Privacy and Progress in Whole Genome Sequencing: webinar series
Hey folks–as a public service announcement I’m posting this email from the Genetic Alliance folks. They’ve assembled a terrific webinar series that cover hot topics in genomics research and privacy issues. I’m posting part of the email, but then will direct you to their page for the full list of upcoming webinars.
I’ve read the report1 and I thought it was really well done. But I’ve seen little chatter about it since among the genoscenti. I’m eager to hear more discussion about it. And it heated up in the public sphere recently with the publication of that paper that identified donors to the 1000 genomes project2. One of the webinars is specifically targeted to ancestry information and WGS (the December 10th one).
What about Privacy and Progress
in Whole Genome Sequencing?
A Year-Long Webinar Series
Registration is free: http://www.geneticalliance.org/webinars
The Presidential Commission for the Study of Bioethical Issues recently released a report entitled Privacy and Progress in Whole Genome Sequencing. In short, it concludes that “to realize the enormous promise that whole genome sequencing holds for advancing clinical care and the greater public good, individual interests in privacy must be respected and secured”. In their words: “As the scientific community works to bring the cost of whole genome sequencing down from millions per test to less than the cost of many standard diagnostic tests today, the Commission recognizes that whole genome sequencing and its increased use in research and the clinic could yield major advances in health care. However it could also raise ethical dilemmas. The Commission offers a dozen timely proactive recommendations that will help craft policies that are flexible enough to ensure progress and responsive enough to protect privacy.”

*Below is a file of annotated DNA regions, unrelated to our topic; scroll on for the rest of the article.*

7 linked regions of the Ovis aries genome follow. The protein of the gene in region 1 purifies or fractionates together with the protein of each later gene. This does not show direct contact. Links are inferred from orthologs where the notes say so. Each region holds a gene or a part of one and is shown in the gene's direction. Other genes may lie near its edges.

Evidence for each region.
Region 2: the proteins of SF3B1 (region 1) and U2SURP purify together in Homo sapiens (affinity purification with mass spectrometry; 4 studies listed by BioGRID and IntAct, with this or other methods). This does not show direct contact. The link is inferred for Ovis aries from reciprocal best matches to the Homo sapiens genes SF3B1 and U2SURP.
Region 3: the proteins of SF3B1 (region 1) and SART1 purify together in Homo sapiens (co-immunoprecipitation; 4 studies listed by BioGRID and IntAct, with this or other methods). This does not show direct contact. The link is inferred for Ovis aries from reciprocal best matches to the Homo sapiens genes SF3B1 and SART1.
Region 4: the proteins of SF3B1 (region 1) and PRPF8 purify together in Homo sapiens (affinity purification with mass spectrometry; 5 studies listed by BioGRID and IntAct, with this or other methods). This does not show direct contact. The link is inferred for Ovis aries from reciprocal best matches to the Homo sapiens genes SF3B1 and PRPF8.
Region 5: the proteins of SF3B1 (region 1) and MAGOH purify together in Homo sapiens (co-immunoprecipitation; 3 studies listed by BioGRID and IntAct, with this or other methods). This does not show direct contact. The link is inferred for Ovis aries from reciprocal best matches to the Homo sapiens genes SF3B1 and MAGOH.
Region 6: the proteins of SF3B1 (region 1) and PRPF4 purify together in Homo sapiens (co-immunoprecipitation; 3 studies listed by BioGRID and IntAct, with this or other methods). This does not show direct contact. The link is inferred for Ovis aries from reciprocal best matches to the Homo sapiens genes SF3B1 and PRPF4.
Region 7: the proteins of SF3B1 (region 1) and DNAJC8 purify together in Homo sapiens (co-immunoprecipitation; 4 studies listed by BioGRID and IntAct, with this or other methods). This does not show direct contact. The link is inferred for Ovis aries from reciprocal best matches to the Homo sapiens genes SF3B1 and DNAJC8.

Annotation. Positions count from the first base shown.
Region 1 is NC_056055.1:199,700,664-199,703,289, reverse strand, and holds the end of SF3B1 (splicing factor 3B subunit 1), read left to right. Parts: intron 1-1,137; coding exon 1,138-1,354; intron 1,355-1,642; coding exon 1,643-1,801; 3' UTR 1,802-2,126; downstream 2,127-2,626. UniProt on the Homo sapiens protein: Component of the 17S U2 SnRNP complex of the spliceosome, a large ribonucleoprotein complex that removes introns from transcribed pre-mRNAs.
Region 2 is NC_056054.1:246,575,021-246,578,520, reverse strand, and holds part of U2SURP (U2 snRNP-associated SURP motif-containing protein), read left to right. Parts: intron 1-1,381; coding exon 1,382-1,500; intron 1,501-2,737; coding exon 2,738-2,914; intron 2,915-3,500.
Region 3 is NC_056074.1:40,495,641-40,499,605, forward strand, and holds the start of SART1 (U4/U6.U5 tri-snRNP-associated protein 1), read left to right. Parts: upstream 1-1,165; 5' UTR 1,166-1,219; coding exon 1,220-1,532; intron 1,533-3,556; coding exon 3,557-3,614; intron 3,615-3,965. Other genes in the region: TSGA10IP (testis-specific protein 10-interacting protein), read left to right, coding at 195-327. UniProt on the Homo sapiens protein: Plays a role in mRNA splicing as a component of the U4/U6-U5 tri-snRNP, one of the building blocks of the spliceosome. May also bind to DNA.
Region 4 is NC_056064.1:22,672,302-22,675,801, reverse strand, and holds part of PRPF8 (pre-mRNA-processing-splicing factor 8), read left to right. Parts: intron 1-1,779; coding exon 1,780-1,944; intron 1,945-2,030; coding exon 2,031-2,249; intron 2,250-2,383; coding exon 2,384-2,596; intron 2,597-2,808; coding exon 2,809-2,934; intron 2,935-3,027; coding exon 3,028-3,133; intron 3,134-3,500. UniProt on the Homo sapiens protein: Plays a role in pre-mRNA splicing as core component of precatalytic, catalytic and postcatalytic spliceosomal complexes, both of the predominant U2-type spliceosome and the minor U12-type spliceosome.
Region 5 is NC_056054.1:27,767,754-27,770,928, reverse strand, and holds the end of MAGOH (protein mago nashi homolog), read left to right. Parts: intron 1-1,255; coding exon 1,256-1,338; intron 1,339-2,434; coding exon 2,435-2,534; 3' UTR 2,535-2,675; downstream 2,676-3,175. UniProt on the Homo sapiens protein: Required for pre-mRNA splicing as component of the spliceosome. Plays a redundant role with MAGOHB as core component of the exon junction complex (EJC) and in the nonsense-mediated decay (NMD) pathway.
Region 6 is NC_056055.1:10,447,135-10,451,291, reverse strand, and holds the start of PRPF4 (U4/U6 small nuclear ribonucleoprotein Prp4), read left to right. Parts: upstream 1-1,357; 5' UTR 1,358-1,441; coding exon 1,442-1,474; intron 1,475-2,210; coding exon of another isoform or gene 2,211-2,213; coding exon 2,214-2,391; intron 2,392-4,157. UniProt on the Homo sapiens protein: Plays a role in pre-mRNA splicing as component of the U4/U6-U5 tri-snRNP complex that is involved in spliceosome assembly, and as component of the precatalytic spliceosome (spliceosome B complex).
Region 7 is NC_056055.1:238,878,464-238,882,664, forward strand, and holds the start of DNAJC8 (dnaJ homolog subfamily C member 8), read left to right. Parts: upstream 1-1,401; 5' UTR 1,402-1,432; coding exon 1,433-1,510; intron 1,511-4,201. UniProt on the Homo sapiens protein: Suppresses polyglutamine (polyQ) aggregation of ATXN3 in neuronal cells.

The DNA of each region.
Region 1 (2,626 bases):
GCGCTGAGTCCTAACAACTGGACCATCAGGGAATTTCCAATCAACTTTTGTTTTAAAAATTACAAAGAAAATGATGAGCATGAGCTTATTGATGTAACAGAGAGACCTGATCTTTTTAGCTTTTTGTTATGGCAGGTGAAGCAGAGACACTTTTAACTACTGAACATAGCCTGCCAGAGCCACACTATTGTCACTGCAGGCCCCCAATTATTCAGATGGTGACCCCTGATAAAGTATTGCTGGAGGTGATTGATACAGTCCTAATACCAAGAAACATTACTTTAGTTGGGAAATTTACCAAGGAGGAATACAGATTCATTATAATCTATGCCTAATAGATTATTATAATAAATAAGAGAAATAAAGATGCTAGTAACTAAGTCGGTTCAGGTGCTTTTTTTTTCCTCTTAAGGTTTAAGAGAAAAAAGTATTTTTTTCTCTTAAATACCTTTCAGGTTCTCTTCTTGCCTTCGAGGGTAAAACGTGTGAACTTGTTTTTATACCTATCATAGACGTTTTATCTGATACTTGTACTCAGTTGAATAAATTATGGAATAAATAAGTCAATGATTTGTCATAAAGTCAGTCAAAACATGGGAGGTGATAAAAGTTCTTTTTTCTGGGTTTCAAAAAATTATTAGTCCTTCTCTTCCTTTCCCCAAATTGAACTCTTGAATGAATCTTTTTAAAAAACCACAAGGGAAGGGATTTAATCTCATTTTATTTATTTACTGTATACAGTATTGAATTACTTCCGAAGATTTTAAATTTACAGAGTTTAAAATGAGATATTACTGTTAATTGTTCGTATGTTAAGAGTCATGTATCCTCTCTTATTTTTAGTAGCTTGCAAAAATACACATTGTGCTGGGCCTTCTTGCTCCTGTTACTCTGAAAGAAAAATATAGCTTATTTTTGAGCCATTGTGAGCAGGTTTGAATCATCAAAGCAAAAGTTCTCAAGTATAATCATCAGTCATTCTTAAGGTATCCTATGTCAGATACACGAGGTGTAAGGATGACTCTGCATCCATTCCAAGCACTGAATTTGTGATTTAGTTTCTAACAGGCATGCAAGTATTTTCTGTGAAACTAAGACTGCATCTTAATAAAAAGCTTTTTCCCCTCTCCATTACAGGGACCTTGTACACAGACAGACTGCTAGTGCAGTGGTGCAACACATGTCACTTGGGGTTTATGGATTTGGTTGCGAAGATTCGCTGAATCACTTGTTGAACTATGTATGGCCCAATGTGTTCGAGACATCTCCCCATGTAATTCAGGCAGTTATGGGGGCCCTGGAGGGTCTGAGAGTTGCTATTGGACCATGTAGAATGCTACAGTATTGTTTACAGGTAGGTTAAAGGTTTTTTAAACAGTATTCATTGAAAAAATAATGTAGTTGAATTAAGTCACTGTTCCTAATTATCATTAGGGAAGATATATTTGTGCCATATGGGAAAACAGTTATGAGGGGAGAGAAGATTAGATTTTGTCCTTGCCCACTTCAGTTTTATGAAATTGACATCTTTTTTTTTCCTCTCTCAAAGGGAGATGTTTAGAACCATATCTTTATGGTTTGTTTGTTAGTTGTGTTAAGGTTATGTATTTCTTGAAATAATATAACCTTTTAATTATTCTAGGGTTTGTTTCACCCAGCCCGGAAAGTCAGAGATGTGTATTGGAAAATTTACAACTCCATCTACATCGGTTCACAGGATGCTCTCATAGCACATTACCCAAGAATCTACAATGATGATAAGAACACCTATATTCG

Many people contributed to this report over a year. The committee worked hard to distill a great deal of information into a cohesive set of recommendations. It is important that this information be disseminated, discussed and built upon. This year-long series will use the report structure as the basis for discussion. We’ll explore each recommendation, look for practical applications, and consider what else might be needed to realize the fruit of whole genome sequencing and respect privacy.
Genetic Alliance offers this series of monthly webinars, on the second Tuesday of each month at noon, beginning in February 2013 and ending in December. All webinars are free of charge and are also archived for later viewing. In general, the webinars will last one hour and leave ample time for questions and answers.
[snip--go to the webinar page for the full list: http://www.geneticalliance.org/webinars ]
The commission + report they are referencing is this one: http://www.bioethics.gov/cms/node/764
1Presidential Commission for the Study of Bioethical Issues (2012). Privacy and Progress in Whole Genome Sequencing www.bioethics.gov
2Gymrek, M., McGuire, A., Golan, D., Halperin, E., & Erlich, Y. (2013). Identifying Personal Genomes by Surname Inference Science, 339 (6117), 321-324 DOI: 10.1126/science.1229566